Tuesday, October 5, 2010

Have you gone Mental? (XXXVIII)

Today the roller coaster continues. I go down at break neck speed and then, hitting somewhere near bottom begin the long ride at a much slower pace to the top. If you've ridden such a contraption you know what I mean. My favorite roller coaster was the one at Jantzen Beach Amusement Park in Portland,Oregon.

A friend and I rode it 10 times in a row on a day when it was a dime a ride. We'd save up $20.00 and then one of our parents would take us to the north end of interstate bridge over the Columbia River from America's Vancouver to Portland. This when it was a toll bridge. Neither his parents nor mine wanted to pay the toll for crossing the bridge.

Twenty bucks was more than enough in those days to do everything a young boy could want to do in an amusement park for about 6 hours. Even though I was much older, when the amusement park was torn down to make way for progress, I wasn't sure that "progress" was a fitting term for what they did to a place that holds so many memories.

When you ride the long climb to the top you are filled with anticipation and not a little fear because you know what happens next: a sharp drop with a curve at the bottom where many a lunch was lost (not mine!). My depression-anxiety works like this. The ride up represents the anxiety getting more and more intense. My head begins to ache, my skin becomes clammy and my chest tight. I hold on for dear life.

Maybe this is what I do with my anxiety I hold on to it hoping this will be the last and worst episode I'll have. When the level of anxiety reaches its apex I take a long deep breath.. there is pause, than I start the desent picking up speed. Faster and faster I drop to the painful solace below; I call it painful solace because I think anxiety is taking up more of my life than depression at this point. Perhaps the anxiety is so bad I long for depression. When I seem to be able to just feel the depression and reach into my bag of tricks for a temporary remedy the "curve" in the tracks appears when my depresson is at its worst. It appears that anxiety "turns into" depression. The car slows slightly and there are a few shallow valleys when depression comes to the fore. I don't know if I handle depression better or I'm just more accustomed to it. I pray, I cry, I rage against this horrible feeling I have experienced since I was a young teen that holds me captive each day.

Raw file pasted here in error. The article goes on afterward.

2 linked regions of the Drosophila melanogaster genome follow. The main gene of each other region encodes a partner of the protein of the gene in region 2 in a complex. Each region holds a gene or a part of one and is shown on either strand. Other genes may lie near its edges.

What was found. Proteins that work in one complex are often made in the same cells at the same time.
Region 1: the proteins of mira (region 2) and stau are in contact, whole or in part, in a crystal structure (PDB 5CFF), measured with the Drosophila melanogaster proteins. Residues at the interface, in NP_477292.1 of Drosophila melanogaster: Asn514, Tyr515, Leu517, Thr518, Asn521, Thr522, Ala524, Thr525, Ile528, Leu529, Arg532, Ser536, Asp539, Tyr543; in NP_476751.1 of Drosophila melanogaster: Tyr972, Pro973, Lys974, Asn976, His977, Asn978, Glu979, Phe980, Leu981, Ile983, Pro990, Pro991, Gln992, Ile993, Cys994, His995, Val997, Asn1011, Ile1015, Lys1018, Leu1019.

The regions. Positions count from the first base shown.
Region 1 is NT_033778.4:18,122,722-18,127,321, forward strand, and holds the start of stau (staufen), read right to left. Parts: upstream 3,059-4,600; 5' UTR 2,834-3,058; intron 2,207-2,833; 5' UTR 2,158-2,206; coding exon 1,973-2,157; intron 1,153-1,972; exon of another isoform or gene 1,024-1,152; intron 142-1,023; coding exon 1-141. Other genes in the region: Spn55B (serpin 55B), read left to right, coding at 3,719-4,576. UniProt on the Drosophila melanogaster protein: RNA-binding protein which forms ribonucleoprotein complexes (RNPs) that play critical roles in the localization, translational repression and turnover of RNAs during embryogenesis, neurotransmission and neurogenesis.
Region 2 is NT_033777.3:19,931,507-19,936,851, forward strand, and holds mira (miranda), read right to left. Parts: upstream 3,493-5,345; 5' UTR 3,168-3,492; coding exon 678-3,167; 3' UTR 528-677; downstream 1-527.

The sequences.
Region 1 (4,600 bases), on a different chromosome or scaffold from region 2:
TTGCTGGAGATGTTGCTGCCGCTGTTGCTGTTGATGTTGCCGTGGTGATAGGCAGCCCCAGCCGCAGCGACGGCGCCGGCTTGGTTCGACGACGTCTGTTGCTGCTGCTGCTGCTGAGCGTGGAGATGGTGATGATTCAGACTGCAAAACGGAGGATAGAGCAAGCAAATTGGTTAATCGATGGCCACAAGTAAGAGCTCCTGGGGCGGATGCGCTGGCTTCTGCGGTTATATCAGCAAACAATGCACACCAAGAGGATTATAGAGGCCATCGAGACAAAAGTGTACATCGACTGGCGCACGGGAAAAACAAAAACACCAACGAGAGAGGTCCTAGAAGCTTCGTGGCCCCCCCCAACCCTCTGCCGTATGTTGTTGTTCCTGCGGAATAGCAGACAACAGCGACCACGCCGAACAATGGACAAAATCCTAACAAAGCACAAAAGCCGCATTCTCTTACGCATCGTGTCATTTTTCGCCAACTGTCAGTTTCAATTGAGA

Like the roller coaster, the pattern is set. This represents my life each day. My anxiety begins in the morning upon awakening. It calms down a bit after I take my medication, in about one - two hours. It reawakens about noon time and I take another pill. I am calmed more quickly now. It is not that the anxiety is gone. It is because the anxiety and depression become so close they kind of mesh. Maybe this makes no sense to you. It is a theory of mine about myself. The depression is with me always. There is always a significant "under current" that runs through everything I do. Many of you know the feeling. It is what quenches the enthusiasm in my life. It is why I don't enjoy things as I could. It is why my laughter is muted and my happiness is so temporary. It is the emotion I try to hide with my humorous personna. Many of us walk this path daily. I know I don't hold the market on this one. But even this is empowered by certain stresors.

This is how I am today, the anxiety is more intense as is the depression as I beg and plead for God to take away the power of my child's addiction. I hope against hope that there will be full surrender to the higher power called God. Sometimes I surmise that addiction is primarily a spiritual disease and to experience remission one must take a fresh look at one's spirituality. Further I feel that we may need to come to the point of desperation.

Having hit this point, we must pray that God will enter the innermost part of our lives and make the changes there that will help us recover. There are so many obstacles to overcoming addiction. The bag of tricks is not an approach that works, It involves self-knowledge which is impossible until one takes the vital step to stop drinking, using, gambling, or whatever holds them hostage. Once one stops the harmful behavior the healing process can begin as they "clear" and begin to see life as it truly is and accept life on life's terms. Overcoming addiction is a path one can only walk with much support. The hardest part is facing oneself. In the innermost part of myself, I know its true.

Typos and all ... God bless you.

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